For the rack, I have two awesome attachments: landmine and dip station. The landmine attachment enables some fun alternatives, outside of the normal movement planes. Some people may consider a dip station a luxury, but given how important upper body pushing and pulling is, I did not want to forego this one. Rogue also sells a wall mount for storing the dip station, which I love. My only complaint with the dip station is that I need help putting in on the rack, but when it's on, it's secure.
The first piece of equipment I bought in 2020 was a pair of adjustable kettlebells from Rep Fitness. This was before we bought a house so I needed something small and portable. I was skeptical of adjustable weights, but desperate from months of quarantine.
They provide 5 kettlebells in one. Changing weights is easy. The only challenge for me was getting used to a larger diameter kettlebell, but that made be stronger so I'm cool with it.
I've used Elekio and Rogue kettlebells in the gym and they are both great. Elekio's are all the same diameter regardless of weight. Rogue's change size depending on the weight. While I haven't tried them myself, folks I respect recommend Kettlebell Kings.
While I would love to have a complete set of matching dumbbells, like this amazing set from Vulcan Strength, the reality is I don't really need it.
I have a pair of 15s, 20s, 30s and 35s. I also have one super old York dumbbell that weighs 26 pounds. For light weight accessory work, I use my 2.5, 5 and 10 pound change plates. I can hold two of them in one hand or pair a small plate with a dumbbell in the same hand, so I also have 7.5 and 17.5 pound options.
Choosing the right dumbbell weights to buy is challenging. I recommend having a light, medium and heavy pair so you can cover your basis.
Dumbbells and kettlebells are now a lot easier to find!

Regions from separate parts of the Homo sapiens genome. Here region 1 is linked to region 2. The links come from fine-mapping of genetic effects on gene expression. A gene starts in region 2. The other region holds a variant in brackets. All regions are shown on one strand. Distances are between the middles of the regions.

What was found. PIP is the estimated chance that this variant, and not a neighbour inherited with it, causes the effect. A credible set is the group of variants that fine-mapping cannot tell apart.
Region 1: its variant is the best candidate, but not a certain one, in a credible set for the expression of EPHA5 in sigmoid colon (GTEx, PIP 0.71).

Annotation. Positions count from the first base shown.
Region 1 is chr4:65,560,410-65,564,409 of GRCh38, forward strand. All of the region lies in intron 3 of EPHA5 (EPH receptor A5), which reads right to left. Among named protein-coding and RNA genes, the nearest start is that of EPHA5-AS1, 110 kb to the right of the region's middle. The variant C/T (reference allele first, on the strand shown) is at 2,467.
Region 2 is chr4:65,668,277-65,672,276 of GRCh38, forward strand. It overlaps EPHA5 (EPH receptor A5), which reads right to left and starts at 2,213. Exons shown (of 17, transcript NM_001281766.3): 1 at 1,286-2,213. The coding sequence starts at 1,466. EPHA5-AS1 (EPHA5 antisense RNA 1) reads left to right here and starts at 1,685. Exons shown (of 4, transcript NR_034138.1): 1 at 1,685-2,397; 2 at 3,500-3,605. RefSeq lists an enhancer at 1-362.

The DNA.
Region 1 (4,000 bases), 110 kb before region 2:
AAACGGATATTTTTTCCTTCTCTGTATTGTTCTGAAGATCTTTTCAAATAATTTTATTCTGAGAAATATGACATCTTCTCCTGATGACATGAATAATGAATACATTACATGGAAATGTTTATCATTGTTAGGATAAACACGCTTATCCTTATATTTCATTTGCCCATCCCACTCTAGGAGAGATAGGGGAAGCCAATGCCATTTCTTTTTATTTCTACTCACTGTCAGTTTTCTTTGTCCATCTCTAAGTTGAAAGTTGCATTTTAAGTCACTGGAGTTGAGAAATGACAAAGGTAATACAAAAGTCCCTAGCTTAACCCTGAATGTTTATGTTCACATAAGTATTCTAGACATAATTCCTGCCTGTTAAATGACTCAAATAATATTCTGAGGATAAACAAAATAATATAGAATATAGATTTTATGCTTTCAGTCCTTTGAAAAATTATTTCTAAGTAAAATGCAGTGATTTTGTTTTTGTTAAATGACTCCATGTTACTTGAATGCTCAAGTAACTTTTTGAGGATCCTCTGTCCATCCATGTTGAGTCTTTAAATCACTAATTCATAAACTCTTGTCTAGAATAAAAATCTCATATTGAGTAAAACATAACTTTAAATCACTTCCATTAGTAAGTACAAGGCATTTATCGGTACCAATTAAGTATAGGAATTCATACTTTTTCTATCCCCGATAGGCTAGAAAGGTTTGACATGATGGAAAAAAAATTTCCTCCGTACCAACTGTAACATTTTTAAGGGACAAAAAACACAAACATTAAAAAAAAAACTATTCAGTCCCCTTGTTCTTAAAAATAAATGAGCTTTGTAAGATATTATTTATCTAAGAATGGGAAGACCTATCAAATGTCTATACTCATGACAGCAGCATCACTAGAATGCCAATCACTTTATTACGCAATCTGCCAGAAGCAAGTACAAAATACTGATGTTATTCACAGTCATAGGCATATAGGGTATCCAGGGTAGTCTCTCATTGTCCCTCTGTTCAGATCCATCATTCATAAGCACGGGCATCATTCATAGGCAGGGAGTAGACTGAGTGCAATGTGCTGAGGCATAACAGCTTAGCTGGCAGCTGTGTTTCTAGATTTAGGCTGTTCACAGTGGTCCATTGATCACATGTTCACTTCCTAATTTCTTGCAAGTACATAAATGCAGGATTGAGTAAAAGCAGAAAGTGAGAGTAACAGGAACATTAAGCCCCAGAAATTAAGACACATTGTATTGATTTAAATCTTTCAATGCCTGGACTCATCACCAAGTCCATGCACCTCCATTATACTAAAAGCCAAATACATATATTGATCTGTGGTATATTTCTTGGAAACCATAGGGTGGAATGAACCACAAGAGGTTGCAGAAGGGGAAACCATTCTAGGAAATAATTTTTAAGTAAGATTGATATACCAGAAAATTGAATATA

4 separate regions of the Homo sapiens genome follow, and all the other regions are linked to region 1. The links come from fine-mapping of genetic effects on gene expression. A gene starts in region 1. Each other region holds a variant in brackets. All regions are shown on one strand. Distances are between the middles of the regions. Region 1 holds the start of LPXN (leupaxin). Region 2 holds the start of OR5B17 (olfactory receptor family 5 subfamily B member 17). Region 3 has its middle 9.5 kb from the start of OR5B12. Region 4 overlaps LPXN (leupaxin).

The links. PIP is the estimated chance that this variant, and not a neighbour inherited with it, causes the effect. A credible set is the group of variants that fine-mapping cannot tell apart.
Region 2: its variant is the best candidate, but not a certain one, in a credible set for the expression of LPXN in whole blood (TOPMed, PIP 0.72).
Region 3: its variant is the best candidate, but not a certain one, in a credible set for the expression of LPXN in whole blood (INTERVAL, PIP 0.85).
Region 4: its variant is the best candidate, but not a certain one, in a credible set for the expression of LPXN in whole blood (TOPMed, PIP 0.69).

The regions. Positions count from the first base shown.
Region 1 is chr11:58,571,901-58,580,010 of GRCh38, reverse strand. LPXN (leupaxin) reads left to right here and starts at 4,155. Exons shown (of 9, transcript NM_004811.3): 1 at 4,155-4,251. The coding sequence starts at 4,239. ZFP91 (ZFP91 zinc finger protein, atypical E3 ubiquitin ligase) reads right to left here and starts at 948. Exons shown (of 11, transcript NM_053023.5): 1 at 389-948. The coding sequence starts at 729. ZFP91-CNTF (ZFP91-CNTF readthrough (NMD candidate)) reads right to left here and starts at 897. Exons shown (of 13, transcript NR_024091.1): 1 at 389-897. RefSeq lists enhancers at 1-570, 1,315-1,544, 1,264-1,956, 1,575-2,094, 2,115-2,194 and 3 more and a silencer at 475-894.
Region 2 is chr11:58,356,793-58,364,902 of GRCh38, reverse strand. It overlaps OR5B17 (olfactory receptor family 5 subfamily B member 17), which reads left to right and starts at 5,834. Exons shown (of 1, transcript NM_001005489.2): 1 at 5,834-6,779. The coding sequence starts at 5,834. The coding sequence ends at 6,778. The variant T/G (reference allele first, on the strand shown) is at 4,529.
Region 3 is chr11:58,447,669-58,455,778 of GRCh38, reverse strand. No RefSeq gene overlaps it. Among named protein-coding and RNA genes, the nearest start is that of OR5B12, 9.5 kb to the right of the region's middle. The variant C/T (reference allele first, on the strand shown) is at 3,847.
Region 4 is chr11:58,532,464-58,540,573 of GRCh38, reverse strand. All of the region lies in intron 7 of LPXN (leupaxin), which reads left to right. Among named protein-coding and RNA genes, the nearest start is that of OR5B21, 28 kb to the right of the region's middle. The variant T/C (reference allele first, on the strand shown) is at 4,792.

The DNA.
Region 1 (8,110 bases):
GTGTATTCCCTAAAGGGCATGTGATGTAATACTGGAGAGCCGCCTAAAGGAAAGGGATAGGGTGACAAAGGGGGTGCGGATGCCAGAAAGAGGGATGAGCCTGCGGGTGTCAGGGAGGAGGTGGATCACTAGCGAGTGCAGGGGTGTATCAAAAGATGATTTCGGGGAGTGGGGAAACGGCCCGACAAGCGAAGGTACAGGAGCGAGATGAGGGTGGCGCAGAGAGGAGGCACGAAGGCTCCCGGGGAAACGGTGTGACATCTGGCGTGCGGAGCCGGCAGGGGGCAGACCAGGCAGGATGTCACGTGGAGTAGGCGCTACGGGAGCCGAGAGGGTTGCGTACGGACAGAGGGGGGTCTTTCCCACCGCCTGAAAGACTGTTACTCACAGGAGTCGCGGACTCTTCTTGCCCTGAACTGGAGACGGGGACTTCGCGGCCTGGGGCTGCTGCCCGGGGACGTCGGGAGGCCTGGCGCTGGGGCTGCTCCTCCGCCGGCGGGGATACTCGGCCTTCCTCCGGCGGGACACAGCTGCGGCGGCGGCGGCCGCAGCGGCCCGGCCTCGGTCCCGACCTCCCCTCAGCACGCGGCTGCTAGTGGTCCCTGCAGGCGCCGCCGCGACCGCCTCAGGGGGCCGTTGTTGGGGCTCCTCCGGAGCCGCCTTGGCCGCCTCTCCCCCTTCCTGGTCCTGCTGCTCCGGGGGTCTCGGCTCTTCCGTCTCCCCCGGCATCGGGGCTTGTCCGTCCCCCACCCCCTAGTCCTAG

The Internet is full of recommendations on gym flooring, with most people suggesting horse stall mats. My issue with stall mats is that there will always be a gap between mats because they don't fit together seamlessly. If this doesn't bother you, check them out at Tractor Supply Company
The mats are comfortable enough for floor work and cushion the barbell, although I am not dropping extremely heavy weights from overhead.
We covered a 8 foot by 8 foot area with mats and will add another 8 x 8 section shortly so there is a distinctive section for the rack and for stand alone work.
Rubber mats can give off an intense oder. I didn't notice it with the Traffic Master mats in the garage, but friends who used these in their indoor home gym said the oder was powerful enough to give you a headache.
I went back and forth on the right piece of cardio equipment to add to the mix. I would love to have an Assault Runner, Stair Machine, Bike and Rower... maybe one day. For now, I settled on a rower because I enjoy it more than the bike and it's light/easier to move around in comparison to the rest of these options.
I was on a wait list for the Concept 2 rower for two months. They did a great job keeping me informed with a weekly email announcing my target order date. During that time, I almost ordered the Vulcan Strength rower, which has stellar reviews, but ultimately, I waited for the Concept 2 because I didn't want to spend ~$900 on something I had never touched.
A organized gym is an efficient gym. And while our car lives outside, I want the option to bring it into the garage if a massive snow or hail storm is headed our way.
It took me about four months to pull all of this together. I didn't mind taking my time as it gave me time to think about how each piece would fit in and if I really needed it or not. There are a few additional pieces I would love to add, but for now, I have more than enough to fuel fun and varied workouts.
While there is still a shortage of equipment out there, many items, are in stock and they come back in stock frequently. Rep does a good job posting to Instagram Stories when equipment is available. Rogue has good email notifications, although, they are often sent a few hours after the site has been updated Stay vigilant, get a browser extension to notify you when items are in stock or just refresh the sites every morning. Happy lifting!